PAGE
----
Author: Dominic Betts, Federico Boerr, Scott Densmore, Jose Gallardo Salazar & Alex Homer
Publisher: Microsoft Press, 2011
Aimed at: .NET programmers
Pros: Relatively short
Cons: Very little relevant content
Reviewed by: Harry Fairhead
This is another one of the books in the Microsoft Patterns and Practices series that makes use of strange cartoons complete with speech bubbles. The sort of things that these particular bubbleheads spill out are particularly unenlightening:
"Using a Phone as a comprehensive business tool is a perfect solution for mobile employees"
No jokes about immobile employees please....
The introductory chapter might help someone stuck in the 18th century but for the rest of us it can be skipped. Where it does have some information it takes the form of glossaries and lists. This isn't a good start.
Chapter 2 looks a lot more like it - "Designing applications for Windows Phone 7" - but it isn't. More waffle. Charts choosing how design considerations fit together are followed by long discussions of each minute point. The bubbleheads are still regurgitating the obvious:
"There are significant differences between the phone and the desktop in terms of devices resources and capabilities"
well I'd never have known that!
Chapter 3 is a case study but it still manages to stay away from anything technical. Chapter 4 is about building the app and here we do get some XAML, but why I'm not at all sure. The code is as obvious as the word bubbles that the bubbleheads keep producing.
Chapters 5 and 6 are on using services and do get a little deeper into how isolated storage, web requests and similar work. There is also a short introduction to reactive extensions, but the reader is then sent to an appendix for any really useful info.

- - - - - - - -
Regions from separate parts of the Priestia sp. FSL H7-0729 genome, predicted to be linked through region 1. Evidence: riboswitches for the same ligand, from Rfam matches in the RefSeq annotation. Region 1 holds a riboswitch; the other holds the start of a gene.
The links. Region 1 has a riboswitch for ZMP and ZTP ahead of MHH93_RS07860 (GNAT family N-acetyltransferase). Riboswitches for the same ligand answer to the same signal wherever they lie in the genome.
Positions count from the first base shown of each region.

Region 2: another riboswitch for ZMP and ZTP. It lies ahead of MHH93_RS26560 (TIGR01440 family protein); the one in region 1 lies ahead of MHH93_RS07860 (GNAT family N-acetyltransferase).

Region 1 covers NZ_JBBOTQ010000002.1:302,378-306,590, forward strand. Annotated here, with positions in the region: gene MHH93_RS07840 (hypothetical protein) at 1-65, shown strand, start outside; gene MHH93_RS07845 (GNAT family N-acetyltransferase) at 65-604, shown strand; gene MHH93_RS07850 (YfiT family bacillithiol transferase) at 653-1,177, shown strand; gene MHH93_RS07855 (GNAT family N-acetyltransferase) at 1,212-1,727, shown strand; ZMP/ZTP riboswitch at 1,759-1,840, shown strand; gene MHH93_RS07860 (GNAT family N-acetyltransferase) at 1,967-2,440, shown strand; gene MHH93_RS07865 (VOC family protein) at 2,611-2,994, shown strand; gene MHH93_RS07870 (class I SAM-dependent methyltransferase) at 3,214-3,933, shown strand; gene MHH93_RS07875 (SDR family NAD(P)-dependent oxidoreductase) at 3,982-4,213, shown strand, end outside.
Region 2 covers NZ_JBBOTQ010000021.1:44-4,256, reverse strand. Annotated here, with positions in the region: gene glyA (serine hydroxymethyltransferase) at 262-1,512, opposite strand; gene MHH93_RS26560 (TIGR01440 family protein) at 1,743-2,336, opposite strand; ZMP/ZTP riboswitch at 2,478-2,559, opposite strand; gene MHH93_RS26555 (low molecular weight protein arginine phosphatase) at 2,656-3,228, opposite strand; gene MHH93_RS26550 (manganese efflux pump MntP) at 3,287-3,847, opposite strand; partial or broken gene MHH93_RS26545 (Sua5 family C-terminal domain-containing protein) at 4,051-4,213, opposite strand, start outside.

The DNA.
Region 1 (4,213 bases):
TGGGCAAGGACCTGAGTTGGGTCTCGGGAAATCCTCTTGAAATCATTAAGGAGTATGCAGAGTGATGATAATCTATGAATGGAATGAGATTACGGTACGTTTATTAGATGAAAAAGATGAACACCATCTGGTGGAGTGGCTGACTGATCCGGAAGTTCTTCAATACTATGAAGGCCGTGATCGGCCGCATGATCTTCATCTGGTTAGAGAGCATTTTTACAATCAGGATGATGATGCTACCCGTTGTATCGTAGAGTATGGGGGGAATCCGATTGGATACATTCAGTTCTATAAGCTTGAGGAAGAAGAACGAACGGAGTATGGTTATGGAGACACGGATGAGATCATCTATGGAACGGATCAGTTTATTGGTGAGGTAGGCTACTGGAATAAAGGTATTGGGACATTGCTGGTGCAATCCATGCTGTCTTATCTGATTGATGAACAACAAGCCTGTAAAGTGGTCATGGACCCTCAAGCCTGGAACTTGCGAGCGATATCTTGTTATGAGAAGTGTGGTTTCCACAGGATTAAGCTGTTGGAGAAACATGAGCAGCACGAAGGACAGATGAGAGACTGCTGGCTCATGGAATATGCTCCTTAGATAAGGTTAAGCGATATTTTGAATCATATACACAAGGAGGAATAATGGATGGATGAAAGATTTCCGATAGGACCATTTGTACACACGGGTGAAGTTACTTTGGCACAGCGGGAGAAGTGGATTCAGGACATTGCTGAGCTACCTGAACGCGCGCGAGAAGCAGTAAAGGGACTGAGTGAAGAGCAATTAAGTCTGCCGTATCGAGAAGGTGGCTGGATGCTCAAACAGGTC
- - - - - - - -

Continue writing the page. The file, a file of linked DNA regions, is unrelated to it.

Chapter 7 moves back to lists and mostly obvious comments on the Windows Marketplace and that's the end of the book - almost. There are some useful appendixes on getting started with Windows Phone 7 and other specifics.
From a programmer's point of view there is quite a lot that could be culled from the start of this book and space could be made to move the material relegated to the appendixes to a more sensible position. This book rarely gets into advanced topics but because of its abstract and hands-off approach it isn't suitable for the beginner. Indeed you need to be a fairly competent C# programmer and know quite a bit about Silverlight and XAML to make sense of what you are being told.
If you demand this much of your reader why not treat them like an adult? It's not just the mostly stupid cartoons but also the way that any discussion of anything that might be complex or detailed is suddenly cut off with a "we can't go into this here - see this appendix or some other book".
Somewhere inside this book there might be a more useful book trying to get out. There is a need for a patterns and practices type book applied to mobile phone programming in general and Windows Phone 7 in particular but this one just doesn't cover the ground.